observatory

The Vera C. Rubin Observatory in Chile under construction in April.


Rubin Obs/NSF/AURA

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Aliens From These Worlds Could Be Watching Us Right Now

Artist’s impression of an exoplanet located within its star’s habitable zone.

Artist’s impression of an exoplanet located within its star’s habitable zone.
Image: NASA

Since the 1990s, astronomers have catalogued more than 3,000 exoplanets using a fairly basic detection technique known as the transit method. But what if aliens are using the same technique to spy on us? A team of astronomers is now exploring this very exciting—if not totally terrifying—possibility.

The title of the new paper, published in Monthly Notices of the Royal Astronomical Society, sums up the purpose of the study rather nicely: “Which stars can see Earth as a transiting exoplanet?” Indeed, astronomers on Earth use the transit method to spot exoplanets, so it stands to reason that alien astronomers might be using the same technique to spot us.

The transit method doesn’t allow astronomers to see an exoplanet directly. Rather, they’re seeing the temporary dimming of a distant star, in a possible sign that an exoplanet is passing in front from our perspective. These sudden drops in luminosity are very slight, but detectable nonetheless. These dimming events can yield other important data as well, allowing astronomers to determine the length of an exoplanet’s year, its temperature, and its chemical properties, the latter of which can be used to discern rocky planets from gas giants. Other detection techniques exist, such as the Doppler method, but the transit method continues to be the most reliable and straightforward.

The number of stars that we can observe through our telescopes seems almost endless, but the transit method means we’re caught in a rather glaring observational selection effect. With the transit technique, we can only spot exoplanets that pass in front of their host stars from our line of sight. Should a world be located a bit higher or lower along the ecliptic plane, well, that would mean we’re out of luck. Still, transits from our perspective happen more often than you might think, as astronomers have found thousands of exoplanets in this way.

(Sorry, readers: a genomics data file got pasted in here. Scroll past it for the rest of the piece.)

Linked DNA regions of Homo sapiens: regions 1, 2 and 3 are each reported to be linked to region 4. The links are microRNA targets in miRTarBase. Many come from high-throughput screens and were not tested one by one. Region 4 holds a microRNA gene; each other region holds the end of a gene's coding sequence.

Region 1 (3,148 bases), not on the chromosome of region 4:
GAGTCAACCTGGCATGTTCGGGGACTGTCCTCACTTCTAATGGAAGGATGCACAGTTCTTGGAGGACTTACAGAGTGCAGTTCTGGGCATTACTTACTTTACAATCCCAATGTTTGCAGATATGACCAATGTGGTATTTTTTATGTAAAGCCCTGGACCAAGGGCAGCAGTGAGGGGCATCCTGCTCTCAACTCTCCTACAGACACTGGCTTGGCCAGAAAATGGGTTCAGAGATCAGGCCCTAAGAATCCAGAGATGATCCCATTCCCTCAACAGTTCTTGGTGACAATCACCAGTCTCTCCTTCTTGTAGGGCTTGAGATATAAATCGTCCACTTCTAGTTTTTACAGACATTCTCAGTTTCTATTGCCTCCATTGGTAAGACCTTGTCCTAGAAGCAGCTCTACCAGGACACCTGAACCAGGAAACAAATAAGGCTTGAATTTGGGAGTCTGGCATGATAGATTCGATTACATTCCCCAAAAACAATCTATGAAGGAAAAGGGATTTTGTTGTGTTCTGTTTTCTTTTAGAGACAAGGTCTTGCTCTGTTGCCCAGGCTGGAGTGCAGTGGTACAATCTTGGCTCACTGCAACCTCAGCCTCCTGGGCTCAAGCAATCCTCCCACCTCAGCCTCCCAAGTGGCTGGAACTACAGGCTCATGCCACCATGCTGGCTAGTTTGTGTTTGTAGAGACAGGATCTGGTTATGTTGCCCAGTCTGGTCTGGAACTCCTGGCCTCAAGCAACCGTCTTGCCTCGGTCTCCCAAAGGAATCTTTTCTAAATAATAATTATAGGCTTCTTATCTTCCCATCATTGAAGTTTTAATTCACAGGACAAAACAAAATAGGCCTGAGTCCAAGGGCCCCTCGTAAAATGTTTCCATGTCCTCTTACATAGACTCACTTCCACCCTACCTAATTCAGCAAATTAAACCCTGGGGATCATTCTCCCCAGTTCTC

Okay, enough exposition about exoplanets and the transit method—let’s return to the new study. Cornell astronomer Lisa Kaltenegger, along with Lehigh astronomer Joshua Pepper, “reverse the viewpoint and ask from which systems other observers could see Earth as a transiting planet,” as they write in their new paper. Using data collected by NASA’s Transiting Exoplanet Survey Satellite (TESS), the scientists found 1,004 relatively nearby stars that fit into this category.

By “this category,” the authors are referring to stars in the Earth Transit Zone (ETZ), the “region from which the Earth could be seen transiting the Sun, which is a thin strip around the ecliptic as projected on to the sky with a width of 0.528°,” write the study authors.

For the researchers, it was important to exclude stars farther than around 320 light-years away. At this (relatively) close distance, alien astronomers could still detect the paltry dimming of our Sun as caused by our tiny planet passing in front.

These alien astronomers could also detect a thing or

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NASA Designs Transforming Rover for Exploring Distant Worlds

One of the challenges of exploring distant worlds is the variety of terrains that a vehicle might encounter there. There could be flat planes, which are relatively easy to traverse in a wheeled vehicle, and there could be steep slopes, which are much harder. That’s why NASA is developing a new type of rover that can transform to take a shape most suited to the environment.

The DuAxel rover is made up of two individual rovers with two wheels each, both called Axel. Together, the four-wheeled rover can travel across rugged terrain and drive across considerable distances. But when it approaches difficult terrain, the two Axels can split apart, with the rear one staying in place while the front one moves forward on a single axel. The two remain connected by a tether, and the front half can investigate hard-to-reach objects by rappelling down slopes while staying safely connected to its back half.

Terrain The DuAxel rover is seen here participating in field tests in the Mojave Desert. The four-wheeled rover is composed of two Axel robots. One part anchors itself in place while the other uses a tether to explore otherwise inaccessible terrain.
The DuAxel rover is seen here participating in field tests in the Mojave Desert. The four-wheeled rover is composed of two Axel robots. One part anchors itself in place while the other uses a tether to explore otherwise inaccessible terrain. NASA/JPL-Caltech/J.D. Gammell

To find out if the concept worked as well in practice as it does in theory, NASA engineers took a sample of the rover to the Mojave Desert in California and put it through a series of tests that simulated the kinds of challenges a rover might encounter on another planet.

The rover aced its tests, according to Issa Nesnas, a robotics technologist at JPL: “DuAxel performed extremely well in the field, successfully demonstrating its ability to approach a challenging terrain, anchor, and then undock its tethered Axel rover. Axel then autonomously maneuvered down steep and rocky slopes, deploying its instruments without the necessity of a robotic arm.”